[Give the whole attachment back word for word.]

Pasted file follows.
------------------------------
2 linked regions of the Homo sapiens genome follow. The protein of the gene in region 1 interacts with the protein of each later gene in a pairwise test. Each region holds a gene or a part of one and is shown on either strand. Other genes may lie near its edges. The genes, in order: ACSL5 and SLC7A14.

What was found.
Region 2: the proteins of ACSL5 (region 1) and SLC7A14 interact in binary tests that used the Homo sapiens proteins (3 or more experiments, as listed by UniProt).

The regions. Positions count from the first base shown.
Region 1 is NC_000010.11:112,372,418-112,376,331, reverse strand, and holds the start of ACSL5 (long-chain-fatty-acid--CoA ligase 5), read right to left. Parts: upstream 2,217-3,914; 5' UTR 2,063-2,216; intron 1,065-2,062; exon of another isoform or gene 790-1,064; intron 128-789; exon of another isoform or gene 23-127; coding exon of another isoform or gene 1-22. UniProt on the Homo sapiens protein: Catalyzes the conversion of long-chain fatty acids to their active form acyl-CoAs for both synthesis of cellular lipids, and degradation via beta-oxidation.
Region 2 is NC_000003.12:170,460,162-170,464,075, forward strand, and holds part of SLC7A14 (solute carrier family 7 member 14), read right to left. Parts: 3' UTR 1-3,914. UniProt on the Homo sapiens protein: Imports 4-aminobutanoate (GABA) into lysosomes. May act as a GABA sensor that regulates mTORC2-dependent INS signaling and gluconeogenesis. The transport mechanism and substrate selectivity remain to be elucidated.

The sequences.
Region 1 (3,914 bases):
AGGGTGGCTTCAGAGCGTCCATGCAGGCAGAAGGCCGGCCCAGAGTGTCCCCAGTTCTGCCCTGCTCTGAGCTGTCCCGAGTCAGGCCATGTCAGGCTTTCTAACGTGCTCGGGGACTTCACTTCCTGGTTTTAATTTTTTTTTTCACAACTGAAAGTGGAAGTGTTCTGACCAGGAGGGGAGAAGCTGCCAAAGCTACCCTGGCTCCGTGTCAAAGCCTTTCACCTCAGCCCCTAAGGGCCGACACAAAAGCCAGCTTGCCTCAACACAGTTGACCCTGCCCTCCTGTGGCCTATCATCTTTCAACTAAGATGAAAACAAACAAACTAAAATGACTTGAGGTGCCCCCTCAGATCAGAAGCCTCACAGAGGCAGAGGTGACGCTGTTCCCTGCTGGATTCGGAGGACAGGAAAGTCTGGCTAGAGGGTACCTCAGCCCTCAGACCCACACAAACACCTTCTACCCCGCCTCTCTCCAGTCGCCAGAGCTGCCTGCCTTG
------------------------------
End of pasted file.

2 linked regions of the Homo sapiens genome follow. The protein of the gene in region 1 interacts with the protein of each later gene in a pairwise test. Each region holds a gene or a part of one and is shown on either strand. Other genes may lie near its edges. The genes, in order: ACSL5 and SLC7A14.

What was found.
Region 2: the proteins of ACSL5 (region 1) and SLC7A14 interact in binary tests that used the Homo sapiens proteins (3 or more experiments, as listed by UniProt).

The regions. Positions count from the first base shown.
Region 1 is NC_000010.11:112,372,418-112,376,331, reverse strand, and holds the start of ACSL5 (long-chain-fatty-acid--CoA ligase 5), read right to left. Parts: upstream 2,217-3,914; 5' UTR 2,063-2,216; intron 1,065-2,062; exon of another isoform or gene 790-1,064; intron 128-789; exon of another isoform or gene 23-127; coding exon of another isoform or gene 1-22. UniProt on the Homo sapiens protein: Catalyzes the conversion of long-chain fatty acids to their active form acyl-CoAs for both synthesis of cellular lipids, and degradation via beta-oxidation.
Region 2 is NC_000003.12:170,460,162-170,464,075, forward strand, and holds part of SLC7A14 (solute carrier family 7 member 14), read right to left. Parts: 3' UTR 1-3,914. UniProt on the Homo sapiens protein: Imports 4-aminobutanoate (GABA) into lysosomes. May act as a GABA sensor that regulates mTORC2-dependent INS signaling and gluconeogenesis. The transport mechanism and substrate selectivity remain to be elucidated.

The sequences.
Region 1 (3,914 bases):
AGGGTGGCTTCAGAGCGTCCATGCAGGCAGAAGGCCGGCCCAGAGTGTCCCCAGTTCTGCCCTGCTCTGAGCTGTCCCGAGTCAGGCCATGTCAGGCTTTCTAACGTGCTCGGGGACTTCACTTCCTGGTTTTAATTTTTTTTTTCACAACTGAAAGTGGAAGTGTTCTGACCAGGAGGGGAGAAGCTGCCAAAGCTACCCTGGCTCCGTGTCAAAGCCTTTCACCTCAGCCCCTAAGGGCCGACACAAAAGCCAGCTTGCCTCAACACAGTTGACCCTGCCCTCCTGTGGCCTATCATCTTTCAACTAAGATGAAAACAAACAAACTAAAATGACTTGAGGTGCCCCCTCAGATCAGAAGCCTCACAGAGGCAGAGGTGACGCTGTTCCCTGCTGGATTCGGAGGACAGGAAAGTCTGGCTAGAGGGTACCTCAGCCCTCAGACCCACACAAACACCTTCTACCCCGCCTCTCTCCAGTCGCCAGAGCTGCCTGCCTTG